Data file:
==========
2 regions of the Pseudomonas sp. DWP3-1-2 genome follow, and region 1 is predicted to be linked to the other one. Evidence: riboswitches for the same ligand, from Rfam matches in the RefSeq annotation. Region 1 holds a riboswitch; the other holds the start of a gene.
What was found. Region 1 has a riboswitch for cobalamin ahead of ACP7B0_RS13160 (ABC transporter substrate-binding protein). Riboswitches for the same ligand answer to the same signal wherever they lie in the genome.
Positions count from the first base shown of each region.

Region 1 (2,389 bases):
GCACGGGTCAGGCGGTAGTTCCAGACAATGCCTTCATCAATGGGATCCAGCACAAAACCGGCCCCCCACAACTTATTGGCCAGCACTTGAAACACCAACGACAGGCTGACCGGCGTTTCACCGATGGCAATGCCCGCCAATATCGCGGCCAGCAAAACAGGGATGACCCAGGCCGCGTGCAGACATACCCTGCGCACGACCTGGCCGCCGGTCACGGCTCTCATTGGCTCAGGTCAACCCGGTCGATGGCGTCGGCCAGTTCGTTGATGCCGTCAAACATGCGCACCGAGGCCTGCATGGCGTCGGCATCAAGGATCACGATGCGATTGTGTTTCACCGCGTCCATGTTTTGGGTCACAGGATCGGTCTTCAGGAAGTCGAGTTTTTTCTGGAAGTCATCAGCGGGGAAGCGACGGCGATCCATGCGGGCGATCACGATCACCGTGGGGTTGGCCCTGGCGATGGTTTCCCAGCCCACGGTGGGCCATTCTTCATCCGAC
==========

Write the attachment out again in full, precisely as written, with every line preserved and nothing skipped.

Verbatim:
2 regions of the Pseudomonas sp. DWP3-1-2 genome follow, and region 1 is predicted to be linked to the other one. Evidence: riboswitches for the same ligand, from Rfam matches in the RefSeq annotation. Region 1 holds a riboswitch; the other holds the start of a gene.
What was found. Region 1 has a riboswitch for cobalamin ahead of ACP7B0_RS13160 (ABC transporter substrate-binding protein). Riboswitches for the same ligand answer to the same signal wherever they lie in the genome.
Positions count from the first base shown of each region.

Region 1 (2,389 bases):
GCACGGGTCAGGCGGTAGTTCCAGACAATGCCTTCATCAATGGGATCCAGCACAAAACCGGCCCCCCACAACTTATTGGCCAGCACTTGAAACACCAACGACAGGCTGACCGGCGTTTCACCGATGGCAATGCCCGCCAATATCGCGGCCAGCAAAACAGGGATGACCCAGGCCGCGTGCAGACATACCCTGCGCACGACCTGGCCGCCGGTCACGGCTCTCATTGGCTCAGGTCAACCCGGTCGATGGCGTCGGCCAGTTCGTTGATGCCGTCAAACATGCGCACCGAGGCCTGCATGGCGTCGGCATCAAGGATCACGATGCGATTGTGTTTCACCGCGTCCATGTTTTGGGTCACAGGATCGGTCTTCAGGAAGTCGAGTTTTTTCTGGAAGTCATCAGCGGGGAAGCGACGGCGATCCATGCGGGCGATCACGATCACCGTGGGGTTGGCCCTGGCGATGGTTTCCCAGCCCACGGTGGGCCATTCTTCATCCGAC